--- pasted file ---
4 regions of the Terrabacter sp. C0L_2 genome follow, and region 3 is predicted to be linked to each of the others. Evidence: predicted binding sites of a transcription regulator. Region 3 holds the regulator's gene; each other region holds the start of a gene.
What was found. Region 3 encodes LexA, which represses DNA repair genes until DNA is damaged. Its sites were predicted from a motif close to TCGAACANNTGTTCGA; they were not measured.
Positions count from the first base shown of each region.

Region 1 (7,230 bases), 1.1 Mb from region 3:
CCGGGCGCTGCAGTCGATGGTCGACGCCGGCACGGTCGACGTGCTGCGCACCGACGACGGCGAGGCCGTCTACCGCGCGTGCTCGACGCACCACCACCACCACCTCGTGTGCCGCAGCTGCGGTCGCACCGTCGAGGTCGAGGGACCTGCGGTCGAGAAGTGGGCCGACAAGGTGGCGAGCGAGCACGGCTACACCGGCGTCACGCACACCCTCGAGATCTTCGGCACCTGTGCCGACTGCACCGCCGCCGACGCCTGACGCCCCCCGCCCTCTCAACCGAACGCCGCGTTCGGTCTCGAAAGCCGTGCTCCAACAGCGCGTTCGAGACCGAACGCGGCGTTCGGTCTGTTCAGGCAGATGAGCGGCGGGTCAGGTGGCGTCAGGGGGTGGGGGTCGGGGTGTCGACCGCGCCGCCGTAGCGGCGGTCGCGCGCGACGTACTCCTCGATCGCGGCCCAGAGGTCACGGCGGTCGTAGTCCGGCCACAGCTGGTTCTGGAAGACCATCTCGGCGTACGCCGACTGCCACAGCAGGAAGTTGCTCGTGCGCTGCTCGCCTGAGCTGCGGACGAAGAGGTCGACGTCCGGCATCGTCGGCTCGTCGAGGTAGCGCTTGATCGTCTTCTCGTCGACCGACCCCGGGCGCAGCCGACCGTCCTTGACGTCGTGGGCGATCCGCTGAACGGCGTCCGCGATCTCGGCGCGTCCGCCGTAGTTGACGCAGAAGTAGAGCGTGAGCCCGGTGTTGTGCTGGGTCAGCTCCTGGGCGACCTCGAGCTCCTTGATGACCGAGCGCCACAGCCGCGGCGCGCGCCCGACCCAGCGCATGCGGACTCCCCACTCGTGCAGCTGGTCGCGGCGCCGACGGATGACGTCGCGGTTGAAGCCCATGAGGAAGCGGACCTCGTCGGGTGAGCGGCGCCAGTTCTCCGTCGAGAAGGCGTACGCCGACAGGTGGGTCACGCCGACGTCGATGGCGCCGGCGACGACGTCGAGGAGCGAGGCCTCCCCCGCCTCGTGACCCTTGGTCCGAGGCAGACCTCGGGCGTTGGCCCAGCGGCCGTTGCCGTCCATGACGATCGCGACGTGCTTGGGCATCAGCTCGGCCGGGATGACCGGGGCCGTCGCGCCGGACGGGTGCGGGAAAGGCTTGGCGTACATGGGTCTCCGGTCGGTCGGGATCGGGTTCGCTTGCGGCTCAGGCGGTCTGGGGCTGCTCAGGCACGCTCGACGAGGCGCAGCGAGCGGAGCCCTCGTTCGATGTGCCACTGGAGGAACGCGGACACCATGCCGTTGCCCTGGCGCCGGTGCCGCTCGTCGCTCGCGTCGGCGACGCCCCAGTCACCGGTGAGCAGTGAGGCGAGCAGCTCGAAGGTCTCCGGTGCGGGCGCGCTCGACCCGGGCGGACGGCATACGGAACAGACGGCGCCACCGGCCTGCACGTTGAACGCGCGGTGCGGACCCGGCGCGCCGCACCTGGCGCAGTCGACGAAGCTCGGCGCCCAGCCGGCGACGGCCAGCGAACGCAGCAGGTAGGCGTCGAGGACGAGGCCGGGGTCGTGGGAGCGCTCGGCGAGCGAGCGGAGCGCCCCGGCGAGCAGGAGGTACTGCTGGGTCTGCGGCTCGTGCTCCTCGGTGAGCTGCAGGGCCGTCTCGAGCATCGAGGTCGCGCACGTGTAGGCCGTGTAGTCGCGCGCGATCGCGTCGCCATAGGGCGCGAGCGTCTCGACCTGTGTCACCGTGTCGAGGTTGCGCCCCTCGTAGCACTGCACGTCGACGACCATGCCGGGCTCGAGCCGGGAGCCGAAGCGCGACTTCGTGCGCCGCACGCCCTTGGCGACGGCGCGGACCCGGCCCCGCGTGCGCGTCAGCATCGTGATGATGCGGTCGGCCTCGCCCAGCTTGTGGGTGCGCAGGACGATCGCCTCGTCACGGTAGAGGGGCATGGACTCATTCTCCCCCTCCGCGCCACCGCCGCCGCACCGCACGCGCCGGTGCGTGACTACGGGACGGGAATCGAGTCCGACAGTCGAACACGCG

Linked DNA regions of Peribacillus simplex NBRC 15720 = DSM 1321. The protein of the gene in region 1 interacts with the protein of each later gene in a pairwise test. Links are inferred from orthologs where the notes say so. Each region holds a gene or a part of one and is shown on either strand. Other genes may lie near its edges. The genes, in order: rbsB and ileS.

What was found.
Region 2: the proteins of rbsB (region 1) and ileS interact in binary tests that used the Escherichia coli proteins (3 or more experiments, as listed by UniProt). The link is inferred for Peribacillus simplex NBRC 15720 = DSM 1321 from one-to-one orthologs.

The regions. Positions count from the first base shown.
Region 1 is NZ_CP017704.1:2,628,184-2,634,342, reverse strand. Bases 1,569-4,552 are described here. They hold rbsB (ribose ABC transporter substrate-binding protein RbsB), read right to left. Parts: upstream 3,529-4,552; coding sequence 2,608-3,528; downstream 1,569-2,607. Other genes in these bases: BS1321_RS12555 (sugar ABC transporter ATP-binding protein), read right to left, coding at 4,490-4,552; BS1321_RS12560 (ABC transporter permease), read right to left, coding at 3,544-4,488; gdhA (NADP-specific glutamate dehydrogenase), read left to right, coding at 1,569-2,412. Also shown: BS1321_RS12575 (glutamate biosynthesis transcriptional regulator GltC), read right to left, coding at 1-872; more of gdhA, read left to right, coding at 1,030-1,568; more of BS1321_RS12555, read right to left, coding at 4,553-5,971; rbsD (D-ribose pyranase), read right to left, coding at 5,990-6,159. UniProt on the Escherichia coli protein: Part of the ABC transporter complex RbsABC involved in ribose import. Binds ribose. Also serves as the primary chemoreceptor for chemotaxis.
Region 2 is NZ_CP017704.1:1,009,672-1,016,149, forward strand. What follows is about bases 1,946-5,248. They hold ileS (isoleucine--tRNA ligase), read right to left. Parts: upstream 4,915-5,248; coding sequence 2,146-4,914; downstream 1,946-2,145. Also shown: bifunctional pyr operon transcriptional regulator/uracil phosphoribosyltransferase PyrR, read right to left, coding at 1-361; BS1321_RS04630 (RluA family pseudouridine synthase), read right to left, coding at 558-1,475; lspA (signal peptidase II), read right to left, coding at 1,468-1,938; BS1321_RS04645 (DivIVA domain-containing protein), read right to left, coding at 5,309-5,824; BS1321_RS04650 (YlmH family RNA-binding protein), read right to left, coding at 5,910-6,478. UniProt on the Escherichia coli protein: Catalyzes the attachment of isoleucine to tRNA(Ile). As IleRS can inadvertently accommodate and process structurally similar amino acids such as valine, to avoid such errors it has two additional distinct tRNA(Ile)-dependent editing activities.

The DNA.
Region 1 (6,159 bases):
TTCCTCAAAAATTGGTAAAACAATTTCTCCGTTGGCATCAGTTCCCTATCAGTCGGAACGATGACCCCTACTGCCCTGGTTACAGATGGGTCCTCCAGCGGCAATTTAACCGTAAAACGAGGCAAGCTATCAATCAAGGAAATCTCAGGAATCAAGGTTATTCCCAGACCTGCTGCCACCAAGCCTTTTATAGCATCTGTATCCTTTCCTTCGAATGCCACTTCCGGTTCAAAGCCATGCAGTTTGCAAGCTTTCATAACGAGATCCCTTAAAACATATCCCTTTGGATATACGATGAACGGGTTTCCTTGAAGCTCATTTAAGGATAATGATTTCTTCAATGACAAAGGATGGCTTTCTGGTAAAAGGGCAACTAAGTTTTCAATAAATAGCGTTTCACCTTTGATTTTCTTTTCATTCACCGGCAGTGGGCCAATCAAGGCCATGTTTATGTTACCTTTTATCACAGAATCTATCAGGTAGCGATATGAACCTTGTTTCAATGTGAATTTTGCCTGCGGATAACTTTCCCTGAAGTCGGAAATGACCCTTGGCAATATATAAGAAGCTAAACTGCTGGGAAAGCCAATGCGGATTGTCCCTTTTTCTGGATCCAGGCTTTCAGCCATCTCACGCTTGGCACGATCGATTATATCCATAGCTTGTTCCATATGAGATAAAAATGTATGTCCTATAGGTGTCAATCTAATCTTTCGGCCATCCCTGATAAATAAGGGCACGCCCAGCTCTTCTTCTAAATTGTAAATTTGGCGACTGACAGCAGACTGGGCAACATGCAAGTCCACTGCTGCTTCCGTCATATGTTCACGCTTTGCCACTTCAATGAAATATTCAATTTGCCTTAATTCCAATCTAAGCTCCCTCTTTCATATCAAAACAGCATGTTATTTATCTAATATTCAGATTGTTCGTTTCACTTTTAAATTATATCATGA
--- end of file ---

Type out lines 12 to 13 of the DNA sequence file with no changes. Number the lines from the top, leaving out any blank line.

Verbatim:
The DNA.
Region 1 (6,159 bases):